Consumer Reports gave the Tesla Model S P85D sedan its highest score ever for a car, breaking the magazine’s scoring system by initially giving it 103 out of 100. Editors were forced to adjust the scoring system, leaving the electric car with a mere 100 out of 100.
At $127,820, it’s not only the highest-rated but also the most expensive car Consumer Reports has tested. Even if few Americans can afford it, the car remains “an automotive milepost” that is “a powerful statement of American startup ingenuity,” the magazine wrote.
“It’s a combination we’ve never really seen before,” said Jake Fisher, the magazine’s director of automotive testing.
Mr. Fisher praised the car as “roomy, luxurious, comfortable and quiet,” but he took special notice of the P85D’s acceleration while using the car’s “insane mode.” Whereas the original Model S went 0 to 60 miles per hour in 5.6 seconds, the P85D takes just 3.5 seconds, a sensation Mr. Fisher compared to a free fall.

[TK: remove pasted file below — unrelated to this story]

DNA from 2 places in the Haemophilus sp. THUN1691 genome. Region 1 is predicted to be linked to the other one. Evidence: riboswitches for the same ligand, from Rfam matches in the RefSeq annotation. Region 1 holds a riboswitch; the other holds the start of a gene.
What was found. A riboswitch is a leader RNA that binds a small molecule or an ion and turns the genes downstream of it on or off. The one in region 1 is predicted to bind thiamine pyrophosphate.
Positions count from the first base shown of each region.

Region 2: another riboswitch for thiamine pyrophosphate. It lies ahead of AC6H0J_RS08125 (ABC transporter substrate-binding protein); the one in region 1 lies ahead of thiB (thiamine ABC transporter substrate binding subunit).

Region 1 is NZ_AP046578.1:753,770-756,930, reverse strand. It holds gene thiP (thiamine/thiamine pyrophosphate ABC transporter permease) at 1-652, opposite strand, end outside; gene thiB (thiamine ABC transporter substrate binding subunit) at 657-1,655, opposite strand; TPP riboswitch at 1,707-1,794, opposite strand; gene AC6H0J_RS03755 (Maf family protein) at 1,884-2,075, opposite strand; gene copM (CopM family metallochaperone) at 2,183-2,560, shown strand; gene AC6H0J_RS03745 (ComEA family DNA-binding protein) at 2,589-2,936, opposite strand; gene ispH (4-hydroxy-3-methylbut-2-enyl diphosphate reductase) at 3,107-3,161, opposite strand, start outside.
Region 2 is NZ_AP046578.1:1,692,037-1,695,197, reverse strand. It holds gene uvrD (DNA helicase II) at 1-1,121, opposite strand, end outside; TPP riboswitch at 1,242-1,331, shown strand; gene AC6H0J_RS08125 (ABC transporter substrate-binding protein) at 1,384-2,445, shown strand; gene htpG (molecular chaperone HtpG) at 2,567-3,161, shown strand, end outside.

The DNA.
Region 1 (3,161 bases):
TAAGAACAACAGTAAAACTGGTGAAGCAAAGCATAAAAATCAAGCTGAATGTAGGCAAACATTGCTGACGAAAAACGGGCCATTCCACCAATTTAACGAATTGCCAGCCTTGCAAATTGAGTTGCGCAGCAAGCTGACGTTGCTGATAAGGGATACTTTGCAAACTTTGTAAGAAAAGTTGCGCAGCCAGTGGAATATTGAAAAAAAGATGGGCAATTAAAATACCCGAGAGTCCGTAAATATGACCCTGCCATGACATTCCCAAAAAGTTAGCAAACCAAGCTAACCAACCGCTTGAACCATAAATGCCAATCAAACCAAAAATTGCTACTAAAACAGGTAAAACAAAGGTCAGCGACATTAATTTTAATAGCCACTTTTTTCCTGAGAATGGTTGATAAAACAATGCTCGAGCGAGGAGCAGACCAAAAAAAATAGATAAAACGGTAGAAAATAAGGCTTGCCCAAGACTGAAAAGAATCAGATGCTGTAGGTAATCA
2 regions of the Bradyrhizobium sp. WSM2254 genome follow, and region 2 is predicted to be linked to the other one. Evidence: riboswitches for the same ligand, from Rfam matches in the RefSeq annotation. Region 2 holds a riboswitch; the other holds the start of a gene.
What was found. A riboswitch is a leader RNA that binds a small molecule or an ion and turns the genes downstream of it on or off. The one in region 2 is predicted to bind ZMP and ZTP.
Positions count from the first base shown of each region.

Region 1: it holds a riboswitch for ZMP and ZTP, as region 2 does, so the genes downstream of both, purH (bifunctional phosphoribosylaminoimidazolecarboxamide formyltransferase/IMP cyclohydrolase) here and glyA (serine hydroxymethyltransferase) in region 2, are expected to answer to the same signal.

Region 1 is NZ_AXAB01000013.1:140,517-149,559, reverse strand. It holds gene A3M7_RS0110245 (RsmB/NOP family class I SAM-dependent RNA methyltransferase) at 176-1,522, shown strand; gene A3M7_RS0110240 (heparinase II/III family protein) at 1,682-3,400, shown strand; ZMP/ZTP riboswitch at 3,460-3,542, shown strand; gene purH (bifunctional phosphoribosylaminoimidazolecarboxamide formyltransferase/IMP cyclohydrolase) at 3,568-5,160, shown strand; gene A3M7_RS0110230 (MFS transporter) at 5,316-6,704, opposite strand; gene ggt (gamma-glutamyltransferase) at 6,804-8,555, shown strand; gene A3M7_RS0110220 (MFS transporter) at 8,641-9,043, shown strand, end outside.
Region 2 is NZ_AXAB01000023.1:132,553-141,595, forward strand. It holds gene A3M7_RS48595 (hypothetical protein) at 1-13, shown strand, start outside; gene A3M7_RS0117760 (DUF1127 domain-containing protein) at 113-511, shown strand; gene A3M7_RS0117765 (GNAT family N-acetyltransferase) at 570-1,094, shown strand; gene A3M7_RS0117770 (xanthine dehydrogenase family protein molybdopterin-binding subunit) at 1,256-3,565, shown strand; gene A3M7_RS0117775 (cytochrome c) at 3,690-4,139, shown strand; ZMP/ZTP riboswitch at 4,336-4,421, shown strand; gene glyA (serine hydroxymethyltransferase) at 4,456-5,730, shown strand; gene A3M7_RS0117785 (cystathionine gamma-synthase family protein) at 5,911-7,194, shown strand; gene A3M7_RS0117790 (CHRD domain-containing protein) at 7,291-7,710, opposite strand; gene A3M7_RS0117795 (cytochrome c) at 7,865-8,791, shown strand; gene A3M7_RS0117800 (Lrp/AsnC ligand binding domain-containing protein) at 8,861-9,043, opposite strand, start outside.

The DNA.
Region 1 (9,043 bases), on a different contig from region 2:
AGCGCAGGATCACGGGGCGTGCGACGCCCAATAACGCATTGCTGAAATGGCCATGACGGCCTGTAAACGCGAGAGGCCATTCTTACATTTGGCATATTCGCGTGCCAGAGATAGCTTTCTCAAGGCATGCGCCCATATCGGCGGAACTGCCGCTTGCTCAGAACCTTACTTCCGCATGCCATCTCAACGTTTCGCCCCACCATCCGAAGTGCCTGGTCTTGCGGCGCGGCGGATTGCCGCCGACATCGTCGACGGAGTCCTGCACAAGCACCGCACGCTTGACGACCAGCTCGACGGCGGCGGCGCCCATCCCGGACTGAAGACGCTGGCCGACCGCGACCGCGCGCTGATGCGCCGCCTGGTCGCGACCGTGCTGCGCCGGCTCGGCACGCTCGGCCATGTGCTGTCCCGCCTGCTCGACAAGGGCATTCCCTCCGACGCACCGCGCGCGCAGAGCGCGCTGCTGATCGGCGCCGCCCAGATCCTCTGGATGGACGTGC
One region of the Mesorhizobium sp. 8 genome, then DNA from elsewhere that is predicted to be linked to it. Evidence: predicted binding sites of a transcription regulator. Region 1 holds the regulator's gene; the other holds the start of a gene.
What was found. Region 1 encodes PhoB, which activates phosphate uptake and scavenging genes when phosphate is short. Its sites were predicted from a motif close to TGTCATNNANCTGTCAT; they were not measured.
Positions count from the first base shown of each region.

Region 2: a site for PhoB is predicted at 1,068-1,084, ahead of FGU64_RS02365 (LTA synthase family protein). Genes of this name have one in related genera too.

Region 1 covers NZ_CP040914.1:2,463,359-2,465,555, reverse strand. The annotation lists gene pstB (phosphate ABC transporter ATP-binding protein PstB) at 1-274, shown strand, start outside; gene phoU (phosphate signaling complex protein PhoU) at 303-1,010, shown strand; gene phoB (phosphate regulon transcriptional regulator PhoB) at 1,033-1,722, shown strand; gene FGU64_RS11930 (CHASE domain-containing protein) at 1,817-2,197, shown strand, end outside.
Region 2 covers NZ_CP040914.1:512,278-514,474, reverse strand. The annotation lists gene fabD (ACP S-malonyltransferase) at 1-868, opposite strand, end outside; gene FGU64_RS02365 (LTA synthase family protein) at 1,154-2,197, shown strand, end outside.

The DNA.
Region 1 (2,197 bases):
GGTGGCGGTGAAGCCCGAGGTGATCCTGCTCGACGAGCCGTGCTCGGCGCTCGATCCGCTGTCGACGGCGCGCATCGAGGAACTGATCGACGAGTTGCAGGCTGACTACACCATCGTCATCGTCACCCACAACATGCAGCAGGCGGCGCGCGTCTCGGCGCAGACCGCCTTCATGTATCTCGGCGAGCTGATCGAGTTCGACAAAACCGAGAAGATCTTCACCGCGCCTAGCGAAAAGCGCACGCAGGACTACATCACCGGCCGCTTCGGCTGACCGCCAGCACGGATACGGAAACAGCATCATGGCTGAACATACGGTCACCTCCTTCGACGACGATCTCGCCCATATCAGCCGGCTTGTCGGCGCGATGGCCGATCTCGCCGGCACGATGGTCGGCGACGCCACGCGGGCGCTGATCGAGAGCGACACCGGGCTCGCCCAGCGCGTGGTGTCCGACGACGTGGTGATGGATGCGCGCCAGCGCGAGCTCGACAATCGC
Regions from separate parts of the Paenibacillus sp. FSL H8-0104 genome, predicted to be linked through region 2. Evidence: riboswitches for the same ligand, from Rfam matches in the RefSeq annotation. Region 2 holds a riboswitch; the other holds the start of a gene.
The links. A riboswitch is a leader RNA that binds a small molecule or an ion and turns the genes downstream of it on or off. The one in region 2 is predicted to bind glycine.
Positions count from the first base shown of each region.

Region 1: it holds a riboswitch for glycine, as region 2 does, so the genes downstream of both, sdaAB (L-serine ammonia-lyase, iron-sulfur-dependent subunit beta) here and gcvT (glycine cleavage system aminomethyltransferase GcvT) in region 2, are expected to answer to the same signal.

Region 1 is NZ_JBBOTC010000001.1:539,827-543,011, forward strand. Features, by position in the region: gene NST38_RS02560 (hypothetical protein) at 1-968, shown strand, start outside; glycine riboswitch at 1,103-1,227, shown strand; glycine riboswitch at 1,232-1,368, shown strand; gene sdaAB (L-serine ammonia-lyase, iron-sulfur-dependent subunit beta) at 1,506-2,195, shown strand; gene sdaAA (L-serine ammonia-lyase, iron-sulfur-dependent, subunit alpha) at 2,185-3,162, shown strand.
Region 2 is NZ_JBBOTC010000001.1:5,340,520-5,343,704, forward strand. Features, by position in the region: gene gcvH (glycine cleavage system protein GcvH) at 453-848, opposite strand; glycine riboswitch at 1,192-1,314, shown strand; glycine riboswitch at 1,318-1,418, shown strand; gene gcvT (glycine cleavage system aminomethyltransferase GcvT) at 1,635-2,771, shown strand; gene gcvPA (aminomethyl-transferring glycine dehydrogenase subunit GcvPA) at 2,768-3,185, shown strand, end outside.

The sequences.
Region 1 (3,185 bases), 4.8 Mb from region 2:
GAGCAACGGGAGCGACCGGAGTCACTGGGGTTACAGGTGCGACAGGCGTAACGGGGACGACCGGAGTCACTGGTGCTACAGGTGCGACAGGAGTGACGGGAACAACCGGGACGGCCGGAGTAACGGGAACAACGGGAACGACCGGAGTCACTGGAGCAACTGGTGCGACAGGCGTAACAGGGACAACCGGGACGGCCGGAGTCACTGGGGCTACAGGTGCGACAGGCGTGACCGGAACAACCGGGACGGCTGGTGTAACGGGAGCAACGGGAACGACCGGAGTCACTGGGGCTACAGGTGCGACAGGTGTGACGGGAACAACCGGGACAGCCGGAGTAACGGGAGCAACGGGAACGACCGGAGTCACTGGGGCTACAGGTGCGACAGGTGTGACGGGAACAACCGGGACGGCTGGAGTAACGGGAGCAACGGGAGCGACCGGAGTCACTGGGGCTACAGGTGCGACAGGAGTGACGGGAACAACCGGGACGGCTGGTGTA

“It’s not even an automotive experience; it’s kind of like being on an amusement-park ride where you’re just catapulted forward,” he said. “It’s almost disorienting, really. It’s not like any other car ever.”
To set the record, the P85D unseated the Model S, also made by Tesla, which scored 99 out of 100 in 2013. The next highest car, the BMW M235i, scored a 98 in 2014.
The 100 score does not mean the car is without warts, Consumer Reports noted, criticizing the interior materials. The Model S was just average in terms of reliability, Mr. Fisher said, and there is no way to judge that yet on the new model. And the typical limitations of electric cars apply, potentially making road trips difficult if quick-charging stations are unavailable.
“It’s not perfect,” Mr. Fisher said. “But in terms of the way the car performs, it’s the closest to perfect we’ve ever seen.”
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